What can I do? What can I say?
Help me understand what you're going through
Stories of Support
Co-Survivor: Jaime Herndon
Breast cancer has always been an issue that is important to me. My mother had several scares, and she and I have done the Komen Race for the Cure® every year for the past nine years. The strength and courage of survivors have always touched me, but last October, breast cancer touched me in a completely different way.
Jennifer is someone I consider a mentor. She's 40 (15 years older than me) with two small children, and someone I aspire to be like, both professionally and personally. When she told me she was sick, she didn't tell me she had cancer (much less breast cancer) but from everything she said and didn't say, I figured it out. I think on some level, she wanted to protect me because she knew how upset I would be.
When she told me, I stopped breathing. When I started again, everything had changed. She was so young, and looked healthy, and it was completely unexpected. All I could think was, "It's not supposed to happen like this. Not to her." Her outlook, on the other hand, was so optimistic and so positive, that she encouraged me to hold on to hope.
I was terrified. Just thinking about it or hearing talk of breast cancer on television, the radio or at work would drive me to tears. The fear and uncertainty were so strong that sometimes I didn't know how I would be able to feel it all. She meant so much to me and I never expected anything like this to happen to her. I felt helpless, because I knew I couldn't make this go away and I couldn't absorb any of the pain.
I'm a graduate student in a health psychology program at a medical school, so I read every oncology textbook I could from the library. Somehow reading about the molecular makeup of cancer was easier than wondering if Jennifer's hair was falling out or if she was in pain. I devoured journal articles, I read every book I could find on breast cancer, I signed up for the Breast Cancer 3-Day and my research projects for school were about psychosocial aspects of breast cancer. All of this helped alleviate some of the helplessness, but I wanted to do more.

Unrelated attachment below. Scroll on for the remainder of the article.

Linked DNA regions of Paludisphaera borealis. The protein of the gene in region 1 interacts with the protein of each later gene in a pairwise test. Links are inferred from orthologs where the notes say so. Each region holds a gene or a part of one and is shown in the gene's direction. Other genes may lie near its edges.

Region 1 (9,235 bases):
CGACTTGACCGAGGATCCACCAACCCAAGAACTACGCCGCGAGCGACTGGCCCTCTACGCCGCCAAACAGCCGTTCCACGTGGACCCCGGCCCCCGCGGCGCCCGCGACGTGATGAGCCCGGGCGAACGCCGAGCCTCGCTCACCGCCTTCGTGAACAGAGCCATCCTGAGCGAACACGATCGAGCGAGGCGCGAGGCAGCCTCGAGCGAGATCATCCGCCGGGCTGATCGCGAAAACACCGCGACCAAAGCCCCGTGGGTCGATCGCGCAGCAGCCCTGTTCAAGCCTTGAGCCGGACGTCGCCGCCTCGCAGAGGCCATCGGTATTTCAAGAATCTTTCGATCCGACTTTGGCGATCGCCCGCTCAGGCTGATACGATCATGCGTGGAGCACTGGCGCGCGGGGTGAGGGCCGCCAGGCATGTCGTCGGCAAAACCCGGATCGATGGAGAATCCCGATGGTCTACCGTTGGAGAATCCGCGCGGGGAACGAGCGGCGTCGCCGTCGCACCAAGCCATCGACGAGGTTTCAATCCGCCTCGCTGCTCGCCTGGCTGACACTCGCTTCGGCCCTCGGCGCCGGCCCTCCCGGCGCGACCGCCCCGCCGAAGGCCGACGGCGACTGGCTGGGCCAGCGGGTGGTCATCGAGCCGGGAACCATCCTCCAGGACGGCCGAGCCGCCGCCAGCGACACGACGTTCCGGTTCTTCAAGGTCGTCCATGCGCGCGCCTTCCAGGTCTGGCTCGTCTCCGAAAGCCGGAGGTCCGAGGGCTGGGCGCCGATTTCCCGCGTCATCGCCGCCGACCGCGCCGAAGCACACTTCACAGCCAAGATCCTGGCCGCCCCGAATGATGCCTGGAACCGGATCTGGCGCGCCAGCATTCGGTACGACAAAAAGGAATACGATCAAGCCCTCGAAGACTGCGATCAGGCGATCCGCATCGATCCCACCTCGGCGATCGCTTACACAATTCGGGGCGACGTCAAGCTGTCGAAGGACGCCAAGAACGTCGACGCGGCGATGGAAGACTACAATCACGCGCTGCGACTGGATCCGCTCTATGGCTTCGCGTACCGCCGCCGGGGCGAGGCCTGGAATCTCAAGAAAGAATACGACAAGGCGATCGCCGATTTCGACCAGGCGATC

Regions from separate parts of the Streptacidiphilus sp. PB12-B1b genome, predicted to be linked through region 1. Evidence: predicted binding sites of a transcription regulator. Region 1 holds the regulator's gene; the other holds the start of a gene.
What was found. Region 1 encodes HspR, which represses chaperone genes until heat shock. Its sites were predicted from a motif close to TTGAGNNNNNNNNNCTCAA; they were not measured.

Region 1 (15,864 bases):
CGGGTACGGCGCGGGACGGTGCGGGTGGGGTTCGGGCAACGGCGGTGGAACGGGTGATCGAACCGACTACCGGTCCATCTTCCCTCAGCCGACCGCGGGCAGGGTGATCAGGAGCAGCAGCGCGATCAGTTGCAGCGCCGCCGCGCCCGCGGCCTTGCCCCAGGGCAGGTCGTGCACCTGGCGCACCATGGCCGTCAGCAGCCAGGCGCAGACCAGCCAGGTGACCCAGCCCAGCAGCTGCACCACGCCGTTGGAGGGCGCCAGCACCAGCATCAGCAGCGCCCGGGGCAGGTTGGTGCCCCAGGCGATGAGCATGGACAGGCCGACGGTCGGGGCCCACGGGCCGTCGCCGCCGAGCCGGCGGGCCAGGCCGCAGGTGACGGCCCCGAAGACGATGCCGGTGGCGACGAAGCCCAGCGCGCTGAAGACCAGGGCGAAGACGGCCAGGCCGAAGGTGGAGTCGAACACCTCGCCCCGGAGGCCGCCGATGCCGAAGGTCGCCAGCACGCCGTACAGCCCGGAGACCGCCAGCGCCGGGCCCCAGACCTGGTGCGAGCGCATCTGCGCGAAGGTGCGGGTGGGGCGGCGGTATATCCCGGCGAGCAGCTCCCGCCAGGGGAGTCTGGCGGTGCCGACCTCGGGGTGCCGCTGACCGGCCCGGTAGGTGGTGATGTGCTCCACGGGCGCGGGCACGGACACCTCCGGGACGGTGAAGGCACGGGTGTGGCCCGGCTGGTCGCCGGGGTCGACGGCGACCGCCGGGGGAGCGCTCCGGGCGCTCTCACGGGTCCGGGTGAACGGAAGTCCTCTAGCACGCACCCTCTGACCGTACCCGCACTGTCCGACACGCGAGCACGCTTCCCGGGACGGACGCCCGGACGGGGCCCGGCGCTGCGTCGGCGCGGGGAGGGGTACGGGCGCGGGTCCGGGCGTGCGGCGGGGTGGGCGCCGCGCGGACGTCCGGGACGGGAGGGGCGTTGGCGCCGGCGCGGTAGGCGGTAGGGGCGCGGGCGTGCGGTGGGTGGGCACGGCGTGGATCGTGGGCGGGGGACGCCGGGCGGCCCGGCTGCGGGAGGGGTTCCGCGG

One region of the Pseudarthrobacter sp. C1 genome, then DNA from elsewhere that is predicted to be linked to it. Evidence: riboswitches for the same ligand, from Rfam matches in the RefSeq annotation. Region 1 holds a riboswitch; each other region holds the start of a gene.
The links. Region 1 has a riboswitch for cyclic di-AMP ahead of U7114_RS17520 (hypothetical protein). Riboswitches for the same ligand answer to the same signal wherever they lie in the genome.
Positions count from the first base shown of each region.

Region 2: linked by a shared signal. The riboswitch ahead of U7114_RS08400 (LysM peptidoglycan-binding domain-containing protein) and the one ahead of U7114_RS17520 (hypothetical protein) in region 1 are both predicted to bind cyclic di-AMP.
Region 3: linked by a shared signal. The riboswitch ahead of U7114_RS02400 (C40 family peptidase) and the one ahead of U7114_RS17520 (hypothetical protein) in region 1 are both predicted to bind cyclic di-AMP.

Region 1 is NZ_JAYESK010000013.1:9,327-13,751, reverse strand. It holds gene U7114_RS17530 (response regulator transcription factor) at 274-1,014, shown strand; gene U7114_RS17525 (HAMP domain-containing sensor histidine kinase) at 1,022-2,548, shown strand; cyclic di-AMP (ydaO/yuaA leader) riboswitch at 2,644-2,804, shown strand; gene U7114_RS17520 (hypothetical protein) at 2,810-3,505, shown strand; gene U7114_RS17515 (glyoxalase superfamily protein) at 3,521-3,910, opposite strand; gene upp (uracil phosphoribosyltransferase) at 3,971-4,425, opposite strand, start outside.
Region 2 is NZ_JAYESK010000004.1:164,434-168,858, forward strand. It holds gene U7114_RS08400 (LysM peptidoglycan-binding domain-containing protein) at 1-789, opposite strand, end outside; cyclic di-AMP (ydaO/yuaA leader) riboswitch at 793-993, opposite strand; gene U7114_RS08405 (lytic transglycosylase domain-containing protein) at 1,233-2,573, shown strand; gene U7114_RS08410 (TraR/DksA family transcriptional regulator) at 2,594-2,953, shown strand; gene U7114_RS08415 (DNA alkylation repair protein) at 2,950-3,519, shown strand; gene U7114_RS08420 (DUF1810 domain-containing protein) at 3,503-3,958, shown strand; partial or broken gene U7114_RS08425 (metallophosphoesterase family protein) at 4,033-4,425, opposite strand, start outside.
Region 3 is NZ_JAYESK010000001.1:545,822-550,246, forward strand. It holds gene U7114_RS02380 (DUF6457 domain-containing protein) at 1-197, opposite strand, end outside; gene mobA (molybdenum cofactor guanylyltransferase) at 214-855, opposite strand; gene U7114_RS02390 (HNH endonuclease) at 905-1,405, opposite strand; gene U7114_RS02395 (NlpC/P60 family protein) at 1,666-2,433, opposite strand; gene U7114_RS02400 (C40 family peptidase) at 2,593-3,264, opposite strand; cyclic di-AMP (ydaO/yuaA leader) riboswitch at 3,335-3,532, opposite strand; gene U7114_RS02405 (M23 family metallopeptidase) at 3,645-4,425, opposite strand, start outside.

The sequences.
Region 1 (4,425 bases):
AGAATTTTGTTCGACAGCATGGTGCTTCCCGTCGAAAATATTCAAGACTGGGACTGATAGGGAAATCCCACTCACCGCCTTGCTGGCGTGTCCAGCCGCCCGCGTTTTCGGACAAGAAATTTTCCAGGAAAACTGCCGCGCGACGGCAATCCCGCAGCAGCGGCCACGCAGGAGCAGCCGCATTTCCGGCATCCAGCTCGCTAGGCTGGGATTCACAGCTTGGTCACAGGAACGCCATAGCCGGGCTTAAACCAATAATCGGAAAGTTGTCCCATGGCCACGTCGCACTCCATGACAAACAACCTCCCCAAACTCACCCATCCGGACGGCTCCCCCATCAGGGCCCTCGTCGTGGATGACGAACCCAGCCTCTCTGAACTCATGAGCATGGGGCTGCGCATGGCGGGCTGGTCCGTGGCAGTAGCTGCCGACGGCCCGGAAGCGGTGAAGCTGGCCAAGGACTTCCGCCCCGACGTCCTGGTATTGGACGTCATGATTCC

After her lumpectomy, Jennifer started chemotherapy. Every other Friday, when she got her treatments, I would wonder if she was scared, if she had someone to go with her and if the chemo was making her sick. Every other Saturday, I'd wonder how she was holding up. We kept in touch by e-mail, and I burned and sent CDs to keep her occupied during chemo and cards or articles to read of things I found interesting and thought she would, too. I didn't know if any of this helped, but I hoped that they were at least a diversion from the world of chemotherapy.
Jennifer has been an inspiration. This past Mother's Day, I ran the Komen Race for the Cure(R) in honor and celebration of her. It is because of her that I broke through my own personal denial and started doing BSE every month. I spoke with her on the phone after she finished her radiation treatments and she sounds wonderful. She says she's doing well, and I hear her strength in her voice.
Every night I pray for her health. She is my role model. She once told me something that she lived throughout this whole experience. She said, "Jaime, we can't always control what happens to us. What we can control is how we respond to what happens to us." Amen.